With this singularly democratic approach to technology, Jobs understood, above all else, that it is in the empowerment of the individual, not the glorification of the powerful individual that Apple distinguishes itself from every would-be ‘luxury’ brand. The only way to attach snob value to your Apple product is to buy an expensive case for it, manufactured by someone else of course.

Jobs was undoubtedly a man with singular vision, always convinced that he knew what was right, and when everyone else was wrong. Writing their obituaries most people have talked about him being a genius, a visionary, a single-minded tyrant even. He was also a populist and a believer in people and their own capabilities.

This emphasis on people rather than products was subtly signalled when the word ‘computer’ was eventually dropped from the company name. By evolving quietly and without fuss to just ‘Apple’ Steve Jobs was telling us that he recognised that any continued focus on the word ‘computer’ was no longer necessary nor appropriate. He was telling us what the world knew instinctively, but had not quite realised, that it is who people are and what people are able to do with Apple products that actually matters, and that the technology itself should no longer take centre stage.

As a an ex-punk, I have been consistently bemused by the way in which this “fruit company'” has taken on the music industry by stealth. It is almost comical how consistently inept the music industry has been at recognising which way the digital wind was blowing (to paraphrase Dylan). It wasn’t the Sex Pistols who destroyed EMI after all.

I’m convinced that Steve Jobs has known from the start that his products should sit at the natural centre of a new digital media world, and that providing the best possible platform for creating, enjoying and sharing ideas, whether they be music, books, film, or all kinds of new interactive media, would be the key challenge for any company. To do this effortlessly, seamlessly and democratically was his goal.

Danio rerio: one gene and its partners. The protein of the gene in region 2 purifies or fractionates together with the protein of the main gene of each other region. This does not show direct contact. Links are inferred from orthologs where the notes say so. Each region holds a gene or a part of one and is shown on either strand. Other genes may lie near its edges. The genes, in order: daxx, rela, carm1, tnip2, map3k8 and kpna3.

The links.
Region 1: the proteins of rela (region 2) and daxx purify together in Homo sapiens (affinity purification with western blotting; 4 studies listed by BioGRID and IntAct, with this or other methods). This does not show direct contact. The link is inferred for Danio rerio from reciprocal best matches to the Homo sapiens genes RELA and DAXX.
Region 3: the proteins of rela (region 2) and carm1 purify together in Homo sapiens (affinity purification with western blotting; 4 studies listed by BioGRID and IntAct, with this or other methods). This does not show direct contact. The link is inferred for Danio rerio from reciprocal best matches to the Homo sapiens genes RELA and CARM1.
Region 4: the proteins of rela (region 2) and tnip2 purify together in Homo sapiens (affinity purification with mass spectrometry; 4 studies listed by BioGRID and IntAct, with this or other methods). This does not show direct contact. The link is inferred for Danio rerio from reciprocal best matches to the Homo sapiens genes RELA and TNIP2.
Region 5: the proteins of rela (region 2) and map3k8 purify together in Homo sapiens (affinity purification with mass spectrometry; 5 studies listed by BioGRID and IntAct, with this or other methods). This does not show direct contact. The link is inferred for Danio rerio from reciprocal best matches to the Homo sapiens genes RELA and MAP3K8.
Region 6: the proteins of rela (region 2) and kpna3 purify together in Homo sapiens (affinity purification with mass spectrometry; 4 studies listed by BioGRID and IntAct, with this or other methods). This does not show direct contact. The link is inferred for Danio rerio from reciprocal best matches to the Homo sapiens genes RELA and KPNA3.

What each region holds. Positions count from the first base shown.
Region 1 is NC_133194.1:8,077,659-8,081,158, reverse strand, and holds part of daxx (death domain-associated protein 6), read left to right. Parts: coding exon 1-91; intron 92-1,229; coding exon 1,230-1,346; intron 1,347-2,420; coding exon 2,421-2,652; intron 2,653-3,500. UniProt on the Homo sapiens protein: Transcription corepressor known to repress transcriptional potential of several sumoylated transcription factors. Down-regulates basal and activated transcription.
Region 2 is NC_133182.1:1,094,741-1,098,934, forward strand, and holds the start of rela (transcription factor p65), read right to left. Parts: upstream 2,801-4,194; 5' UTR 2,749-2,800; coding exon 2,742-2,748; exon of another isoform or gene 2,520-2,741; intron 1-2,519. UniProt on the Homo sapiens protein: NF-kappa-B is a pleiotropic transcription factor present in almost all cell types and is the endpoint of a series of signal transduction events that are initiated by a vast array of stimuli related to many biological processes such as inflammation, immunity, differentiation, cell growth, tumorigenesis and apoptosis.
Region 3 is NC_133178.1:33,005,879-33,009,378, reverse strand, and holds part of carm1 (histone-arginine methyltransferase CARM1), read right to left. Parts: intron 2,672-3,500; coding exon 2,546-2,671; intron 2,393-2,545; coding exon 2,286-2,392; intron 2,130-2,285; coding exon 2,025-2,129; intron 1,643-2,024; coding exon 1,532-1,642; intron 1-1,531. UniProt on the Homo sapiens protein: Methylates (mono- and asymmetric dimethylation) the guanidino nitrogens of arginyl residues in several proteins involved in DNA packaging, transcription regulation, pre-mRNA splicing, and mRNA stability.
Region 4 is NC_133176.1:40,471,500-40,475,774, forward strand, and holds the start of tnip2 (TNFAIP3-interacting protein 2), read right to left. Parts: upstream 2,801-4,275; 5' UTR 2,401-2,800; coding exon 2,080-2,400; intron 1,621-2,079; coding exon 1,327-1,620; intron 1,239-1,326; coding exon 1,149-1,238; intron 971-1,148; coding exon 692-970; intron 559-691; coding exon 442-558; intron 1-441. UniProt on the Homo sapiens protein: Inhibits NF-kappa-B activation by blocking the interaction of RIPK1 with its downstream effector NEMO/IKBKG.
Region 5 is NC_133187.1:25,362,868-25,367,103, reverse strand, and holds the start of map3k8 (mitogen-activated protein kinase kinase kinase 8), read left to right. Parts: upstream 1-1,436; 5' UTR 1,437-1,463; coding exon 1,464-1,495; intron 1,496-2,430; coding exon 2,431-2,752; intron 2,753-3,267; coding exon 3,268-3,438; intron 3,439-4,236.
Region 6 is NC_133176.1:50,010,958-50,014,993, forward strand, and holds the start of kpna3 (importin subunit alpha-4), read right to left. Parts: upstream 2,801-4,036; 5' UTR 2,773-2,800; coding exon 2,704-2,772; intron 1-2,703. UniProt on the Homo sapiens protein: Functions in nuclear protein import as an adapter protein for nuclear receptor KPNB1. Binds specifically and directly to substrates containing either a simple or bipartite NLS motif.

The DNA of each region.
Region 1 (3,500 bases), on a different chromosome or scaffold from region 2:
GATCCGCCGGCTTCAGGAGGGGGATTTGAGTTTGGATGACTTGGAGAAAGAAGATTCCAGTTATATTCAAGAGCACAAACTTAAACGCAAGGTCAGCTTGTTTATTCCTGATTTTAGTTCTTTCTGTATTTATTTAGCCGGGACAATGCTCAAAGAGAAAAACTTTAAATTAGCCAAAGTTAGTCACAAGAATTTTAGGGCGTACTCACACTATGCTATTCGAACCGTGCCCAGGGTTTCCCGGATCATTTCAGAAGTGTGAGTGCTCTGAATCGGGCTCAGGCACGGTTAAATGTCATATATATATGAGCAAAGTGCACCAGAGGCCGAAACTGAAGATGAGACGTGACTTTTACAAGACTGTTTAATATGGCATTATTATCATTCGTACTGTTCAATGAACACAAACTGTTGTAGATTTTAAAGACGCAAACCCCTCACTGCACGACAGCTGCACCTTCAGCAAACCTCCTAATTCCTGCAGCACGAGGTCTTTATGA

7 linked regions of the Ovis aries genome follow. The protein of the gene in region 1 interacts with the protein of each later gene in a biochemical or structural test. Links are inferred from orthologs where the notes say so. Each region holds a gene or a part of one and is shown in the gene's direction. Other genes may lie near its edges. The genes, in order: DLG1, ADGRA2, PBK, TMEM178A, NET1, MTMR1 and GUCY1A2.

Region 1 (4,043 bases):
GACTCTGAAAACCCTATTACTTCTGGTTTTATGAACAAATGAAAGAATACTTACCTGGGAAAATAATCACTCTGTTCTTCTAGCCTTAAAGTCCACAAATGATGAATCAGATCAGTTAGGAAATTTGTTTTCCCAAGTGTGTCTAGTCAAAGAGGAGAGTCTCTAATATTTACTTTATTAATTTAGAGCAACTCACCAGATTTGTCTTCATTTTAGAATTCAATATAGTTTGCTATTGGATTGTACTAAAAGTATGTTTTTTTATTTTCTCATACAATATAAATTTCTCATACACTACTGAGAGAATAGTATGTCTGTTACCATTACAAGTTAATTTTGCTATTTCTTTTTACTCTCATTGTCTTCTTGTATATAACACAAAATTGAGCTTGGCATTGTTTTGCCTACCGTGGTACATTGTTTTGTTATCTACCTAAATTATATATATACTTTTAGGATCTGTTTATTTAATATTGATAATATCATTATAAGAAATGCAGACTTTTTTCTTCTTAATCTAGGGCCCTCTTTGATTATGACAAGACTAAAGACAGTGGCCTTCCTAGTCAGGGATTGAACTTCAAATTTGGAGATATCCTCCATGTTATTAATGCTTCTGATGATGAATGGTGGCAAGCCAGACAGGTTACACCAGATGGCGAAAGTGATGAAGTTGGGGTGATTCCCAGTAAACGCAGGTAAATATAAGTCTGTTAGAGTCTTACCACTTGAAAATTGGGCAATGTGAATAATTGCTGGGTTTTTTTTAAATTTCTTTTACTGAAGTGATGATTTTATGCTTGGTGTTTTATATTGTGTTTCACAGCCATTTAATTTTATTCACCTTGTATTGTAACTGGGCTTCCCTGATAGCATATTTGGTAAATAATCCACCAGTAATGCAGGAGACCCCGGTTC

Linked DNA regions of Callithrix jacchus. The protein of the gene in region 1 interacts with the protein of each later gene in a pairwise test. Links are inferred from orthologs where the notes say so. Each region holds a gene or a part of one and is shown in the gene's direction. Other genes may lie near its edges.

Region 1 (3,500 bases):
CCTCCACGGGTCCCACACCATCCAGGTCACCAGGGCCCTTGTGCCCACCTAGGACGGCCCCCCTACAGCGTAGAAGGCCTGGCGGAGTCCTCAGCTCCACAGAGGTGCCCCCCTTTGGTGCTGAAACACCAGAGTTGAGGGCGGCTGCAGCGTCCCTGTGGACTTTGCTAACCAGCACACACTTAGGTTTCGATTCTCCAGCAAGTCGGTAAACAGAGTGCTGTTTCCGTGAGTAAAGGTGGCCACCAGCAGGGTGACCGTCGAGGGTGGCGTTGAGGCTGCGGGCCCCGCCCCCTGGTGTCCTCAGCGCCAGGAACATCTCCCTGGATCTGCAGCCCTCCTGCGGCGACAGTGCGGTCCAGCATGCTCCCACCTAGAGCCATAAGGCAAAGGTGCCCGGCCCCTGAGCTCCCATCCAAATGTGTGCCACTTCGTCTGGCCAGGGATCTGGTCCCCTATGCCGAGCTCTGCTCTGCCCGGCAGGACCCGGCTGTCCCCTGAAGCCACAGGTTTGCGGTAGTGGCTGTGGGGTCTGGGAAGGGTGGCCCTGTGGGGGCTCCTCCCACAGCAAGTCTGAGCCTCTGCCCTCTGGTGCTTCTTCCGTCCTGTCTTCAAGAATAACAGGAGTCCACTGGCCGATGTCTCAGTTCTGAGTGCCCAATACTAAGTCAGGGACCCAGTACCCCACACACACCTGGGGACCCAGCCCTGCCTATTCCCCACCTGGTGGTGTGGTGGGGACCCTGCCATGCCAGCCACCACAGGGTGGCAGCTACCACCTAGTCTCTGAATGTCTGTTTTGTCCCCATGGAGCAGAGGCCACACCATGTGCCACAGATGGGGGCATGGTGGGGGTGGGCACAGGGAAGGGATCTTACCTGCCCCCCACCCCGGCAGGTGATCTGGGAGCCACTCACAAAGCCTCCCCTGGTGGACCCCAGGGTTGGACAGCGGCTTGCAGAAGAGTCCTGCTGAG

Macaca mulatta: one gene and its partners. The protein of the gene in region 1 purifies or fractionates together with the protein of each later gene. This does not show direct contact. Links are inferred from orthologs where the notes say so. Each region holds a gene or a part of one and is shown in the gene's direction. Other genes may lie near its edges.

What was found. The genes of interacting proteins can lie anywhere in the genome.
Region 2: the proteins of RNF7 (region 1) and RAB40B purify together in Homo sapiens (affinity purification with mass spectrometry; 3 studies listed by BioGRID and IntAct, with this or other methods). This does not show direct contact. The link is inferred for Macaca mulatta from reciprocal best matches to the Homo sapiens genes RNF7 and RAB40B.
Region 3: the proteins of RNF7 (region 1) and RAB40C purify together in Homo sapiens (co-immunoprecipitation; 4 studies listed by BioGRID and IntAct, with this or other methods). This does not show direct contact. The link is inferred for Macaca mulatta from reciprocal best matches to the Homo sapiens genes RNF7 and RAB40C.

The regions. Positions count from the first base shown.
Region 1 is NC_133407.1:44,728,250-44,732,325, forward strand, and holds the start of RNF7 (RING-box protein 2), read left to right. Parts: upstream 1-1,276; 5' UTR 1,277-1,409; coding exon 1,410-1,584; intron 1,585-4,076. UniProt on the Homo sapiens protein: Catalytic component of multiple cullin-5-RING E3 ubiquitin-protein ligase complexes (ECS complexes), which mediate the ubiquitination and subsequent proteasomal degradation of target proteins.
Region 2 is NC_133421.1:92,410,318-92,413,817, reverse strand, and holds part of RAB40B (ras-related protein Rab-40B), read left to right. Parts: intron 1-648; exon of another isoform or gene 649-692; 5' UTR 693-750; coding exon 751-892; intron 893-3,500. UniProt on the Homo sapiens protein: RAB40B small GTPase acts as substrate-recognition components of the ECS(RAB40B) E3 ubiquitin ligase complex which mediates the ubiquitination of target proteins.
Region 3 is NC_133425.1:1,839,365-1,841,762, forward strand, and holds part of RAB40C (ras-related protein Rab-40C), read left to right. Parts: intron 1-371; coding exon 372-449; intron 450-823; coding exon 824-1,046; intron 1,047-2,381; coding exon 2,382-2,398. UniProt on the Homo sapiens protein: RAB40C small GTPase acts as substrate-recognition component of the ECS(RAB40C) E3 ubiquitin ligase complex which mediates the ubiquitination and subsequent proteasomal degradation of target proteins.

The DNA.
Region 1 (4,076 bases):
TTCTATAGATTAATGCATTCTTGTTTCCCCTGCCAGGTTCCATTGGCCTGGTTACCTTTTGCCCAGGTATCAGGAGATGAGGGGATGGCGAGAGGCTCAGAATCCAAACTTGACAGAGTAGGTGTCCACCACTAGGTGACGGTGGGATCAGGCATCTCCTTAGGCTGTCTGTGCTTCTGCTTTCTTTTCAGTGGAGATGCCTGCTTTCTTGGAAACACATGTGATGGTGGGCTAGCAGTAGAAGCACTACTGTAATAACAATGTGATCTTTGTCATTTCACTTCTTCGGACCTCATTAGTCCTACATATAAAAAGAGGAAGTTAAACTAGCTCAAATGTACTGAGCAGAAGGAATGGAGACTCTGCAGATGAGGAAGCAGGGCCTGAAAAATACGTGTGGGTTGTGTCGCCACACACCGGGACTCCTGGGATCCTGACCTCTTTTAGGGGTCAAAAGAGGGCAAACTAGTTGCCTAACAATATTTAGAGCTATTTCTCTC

One of sounds to be heard on the very first Macs sold in 1984, the first built in to any desktop computer in fact, was the defiantly named ‘sosumi’. Every alert sound had a name, and this one made direct reference to an (empty) legal promise made to The Beatles’ Apple Corp that Apple Computer would never compete in the same field, namely music. “So Sue Me”, geddit? Yeah, right!

As a music lover, and avid collector, I bought the first generation iPod as soon as it was available in the UK, back in 2001. Soon after I found myself in a recording studio in Toronto, where I was trying to identify the right music for a film soundtrack. I suggested plugging this unassuming little box directly into the mixing desk to listen to some possible tunes I’d brought along. The producers and engineers were at first bemused, then completely blown away that something as big as a cigarette box could be so full of fantastic sounding music. No one had seen or heard anything like it before. “How much music is on that thing?” I was asked in disbelief. “All of it”, I said with a smile. How right I was.

So, will we miss Steve Jobs? No, he’s too deeply embedded in our lives already.